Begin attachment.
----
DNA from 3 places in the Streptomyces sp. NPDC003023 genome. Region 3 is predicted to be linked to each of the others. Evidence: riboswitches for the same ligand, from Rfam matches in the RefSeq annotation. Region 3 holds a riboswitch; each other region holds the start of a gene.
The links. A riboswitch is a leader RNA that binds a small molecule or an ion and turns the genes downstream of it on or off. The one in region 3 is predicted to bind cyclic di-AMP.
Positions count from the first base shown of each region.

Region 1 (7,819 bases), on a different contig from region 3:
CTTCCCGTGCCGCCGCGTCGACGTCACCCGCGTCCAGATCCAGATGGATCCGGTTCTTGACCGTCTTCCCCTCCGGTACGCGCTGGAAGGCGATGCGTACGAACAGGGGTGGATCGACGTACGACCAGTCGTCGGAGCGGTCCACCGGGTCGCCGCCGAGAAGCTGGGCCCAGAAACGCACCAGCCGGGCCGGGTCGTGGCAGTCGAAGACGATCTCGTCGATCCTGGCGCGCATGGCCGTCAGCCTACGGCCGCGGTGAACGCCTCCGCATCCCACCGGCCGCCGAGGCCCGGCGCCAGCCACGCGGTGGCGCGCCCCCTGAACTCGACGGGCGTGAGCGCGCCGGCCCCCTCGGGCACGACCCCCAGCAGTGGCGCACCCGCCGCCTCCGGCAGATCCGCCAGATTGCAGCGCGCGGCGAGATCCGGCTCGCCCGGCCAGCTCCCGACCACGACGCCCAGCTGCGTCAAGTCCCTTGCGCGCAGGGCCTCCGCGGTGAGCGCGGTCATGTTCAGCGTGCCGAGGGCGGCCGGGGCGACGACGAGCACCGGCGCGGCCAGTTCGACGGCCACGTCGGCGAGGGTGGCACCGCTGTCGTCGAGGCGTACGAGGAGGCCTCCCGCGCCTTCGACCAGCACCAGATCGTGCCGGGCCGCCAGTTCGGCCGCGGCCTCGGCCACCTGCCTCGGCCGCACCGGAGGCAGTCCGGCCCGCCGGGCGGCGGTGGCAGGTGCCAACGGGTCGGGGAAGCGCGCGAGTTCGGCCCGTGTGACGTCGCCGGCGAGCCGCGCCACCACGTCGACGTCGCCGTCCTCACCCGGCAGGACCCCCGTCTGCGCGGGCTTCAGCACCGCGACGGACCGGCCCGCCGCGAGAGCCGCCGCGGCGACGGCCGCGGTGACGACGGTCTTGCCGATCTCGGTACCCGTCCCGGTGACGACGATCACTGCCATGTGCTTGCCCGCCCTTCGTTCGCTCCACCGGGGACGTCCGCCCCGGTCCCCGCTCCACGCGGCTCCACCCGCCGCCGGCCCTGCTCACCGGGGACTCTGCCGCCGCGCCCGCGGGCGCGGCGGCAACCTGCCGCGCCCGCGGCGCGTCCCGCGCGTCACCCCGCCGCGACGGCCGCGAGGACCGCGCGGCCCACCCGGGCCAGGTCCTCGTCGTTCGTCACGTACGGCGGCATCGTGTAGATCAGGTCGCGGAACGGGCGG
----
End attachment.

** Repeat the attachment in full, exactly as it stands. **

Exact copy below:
DNA from 3 places in the Streptomyces sp. NPDC003023 genome. Region 3 is predicted to be linked to each of the others. Evidence: riboswitches for the same ligand, from Rfam matches in the RefSeq annotation. Region 3 holds a riboswitch; each other region holds the start of a gene.
The links. A riboswitch is a leader RNA that binds a small molecule or an ion and turns the genes downstream of it on or off. The one in region 3 is predicted to bind cyclic di-AMP.
Positions count from the first base shown of each region.

Region 1 (7,819 bases), on a different contig from region 3:
CTTCCCGTGCCGCCGCGTCGACGTCACCCGCGTCCAGATCCAGATGGATCCGGTTCTTGACCGTCTTCCCCTCCGGTACGCGCTGGAAGGCGATGCGTACGAACAGGGGTGGATCGACGTACGACCAGTCGTCGGAGCGGTCCACCGGGTCGCCGCCGAGAAGCTGGGCCCAGAAACGCACCAGCCGGGCCGGGTCGTGGCAGTCGAAGACGATCTCGTCGATCCTGGCGCGCATGGCCGTCAGCCTACGGCCGCGGTGAACGCCTCCGCATCCCACCGGCCGCCGAGGCCCGGCGCCAGCCACGCGGTGGCGCGCCCCCTGAACTCGACGGGCGTGAGCGCGCCGGCCCCCTCGGGCACGACCCCCAGCAGTGGCGCACCCGCCGCCTCCGGCAGATCCGCCAGATTGCAGCGCGCGGCGAGATCCGGCTCGCCCGGCCAGCTCCCGACCACGACGCCCAGCTGCGTCAAGTCCCTTGCGCGCAGGGCCTCCGCGGTGAGCGCGGTCATGTTCAGCGTGCCGAGGGCGGCCGGGGCGACGACGAGCACCGGCGCGGCCAGTTCGACGGCCACGTCGGCGAGGGTGGCACCGCTGTCGTCGAGGCGTACGAGGAGGCCTCCCGCGCCTTCGACCAGCACCAGATCGTGCCGGGCCGCCAGTTCGGCCGCGGCCTCGGCCACCTGCCTCGGCCGCACCGGAGGCAGTCCGGCCCGCCGGGCGGCGGTGGCAGGTGCCAACGGGTCGGGGAAGCGCGCGAGTTCGGCCCGTGTGACGTCGCCGGCGAGCCGCGCCACCACGTCGACGTCGCCGTCCTCACCCGGCAGGACCCCCGTCTGCGCGGGCTTCAGCACCGCGACGGACCGGCCCGCCGCGAGAGCCGCCGCGGCGACGGCCGCGGTGACGACGGTCTTGCCGATCTCGGTACCCGTCCCGGTGACGACGATCACTGCCATGTGCTTGCCCGCCCTTCGTTCGCTCCACCGGGGACGTCCGCCCCGGTCCCCGCTCCACGCGGCTCCACCCGCCGCCGGCCCTGCTCACCGGGGACTCTGCCGCCGCGCCCGCGGGCGCGGCGGCAACCTGCCGCGCCCGCGGCGCGTCCCGCGCGTCACCCCGCCGCGACGGCCGCGAGGACCGCGCGGCCCACCCGGGCCAGGTCCTCGTCGTTCGTCACGTACGGCGGCATCGTGTAGATCAGGTCGCGGAACGGGCGG